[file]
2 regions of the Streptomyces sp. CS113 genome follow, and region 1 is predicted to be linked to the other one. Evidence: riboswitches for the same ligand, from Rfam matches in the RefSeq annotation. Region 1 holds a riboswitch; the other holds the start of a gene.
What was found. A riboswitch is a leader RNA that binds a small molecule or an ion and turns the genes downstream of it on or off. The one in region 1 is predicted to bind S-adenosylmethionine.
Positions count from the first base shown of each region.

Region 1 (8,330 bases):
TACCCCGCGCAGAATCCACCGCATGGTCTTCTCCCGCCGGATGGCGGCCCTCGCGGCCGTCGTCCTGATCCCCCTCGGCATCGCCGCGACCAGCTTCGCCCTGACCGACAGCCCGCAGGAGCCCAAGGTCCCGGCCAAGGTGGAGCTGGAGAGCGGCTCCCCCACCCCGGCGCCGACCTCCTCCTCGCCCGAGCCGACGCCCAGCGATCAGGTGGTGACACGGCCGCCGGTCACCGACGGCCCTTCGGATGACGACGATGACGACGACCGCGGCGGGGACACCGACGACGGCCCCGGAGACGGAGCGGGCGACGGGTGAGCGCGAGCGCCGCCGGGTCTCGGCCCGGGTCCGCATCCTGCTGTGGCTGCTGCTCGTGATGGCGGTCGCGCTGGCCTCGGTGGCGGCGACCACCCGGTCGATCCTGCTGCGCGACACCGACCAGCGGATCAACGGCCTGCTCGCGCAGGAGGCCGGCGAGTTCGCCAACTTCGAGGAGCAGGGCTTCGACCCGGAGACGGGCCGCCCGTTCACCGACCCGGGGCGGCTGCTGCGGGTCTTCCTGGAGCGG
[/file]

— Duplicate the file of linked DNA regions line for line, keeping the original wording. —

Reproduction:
2 regions of the Streptomyces sp. CS113 genome follow, and region 1 is predicted to be linked to the other one. Evidence: riboswitches for the same ligand, from Rfam matches in the RefSeq annotation. Region 1 holds a riboswitch; the other holds the start of a gene.
What was found. A riboswitch is a leader RNA that binds a small molecule or an ion and turns the genes downstream of it on or off. The one in region 1 is predicted to bind S-adenosylmethionine.
Positions count from the first base shown of each region.

Region 1 (8,330 bases):
TACCCCGCGCAGAATCCACCGCATGGTCTTCTCCCGCCGGATGGCGGCCCTCGCGGCCGTCGTCCTGATCCCCCTCGGCATCGCCGCGACCAGCTTCGCCCTGACCGACAGCCCGCAGGAGCCCAAGGTCCCGGCCAAGGTGGAGCTGGAGAGCGGCTCCCCCACCCCGGCGCCGACCTCCTCCTCGCCCGAGCCGACGCCCAGCGATCAGGTGGTGACACGGCCGCCGGTCACCGACGGCCCTTCGGATGACGACGATGACGACGACCGCGGCGGGGACACCGACGACGGCCCCGGAGACGGAGCGGGCGACGGGTGAGCGCGAGCGCCGCCGGGTCTCGGCCCGGGTCCGCATCCTGCTGTGGCTGCTGCTCGTGATGGCGGTCGCGCTGGCCTCGGTGGCGGCGACCACCCGGTCGATCCTGCTGCGCGACACCGACCAGCGGATCAACGGCCTGCTCGCGCAGGAGGCCGGCGAGTTCGCCAACTTCGAGGAGCAGGGCTTCGACCCGGAGACGGGCCGCCCGTTCACCGACCCGGGGCGGCTGCTGCGGGTCTTCCTGGAGCGG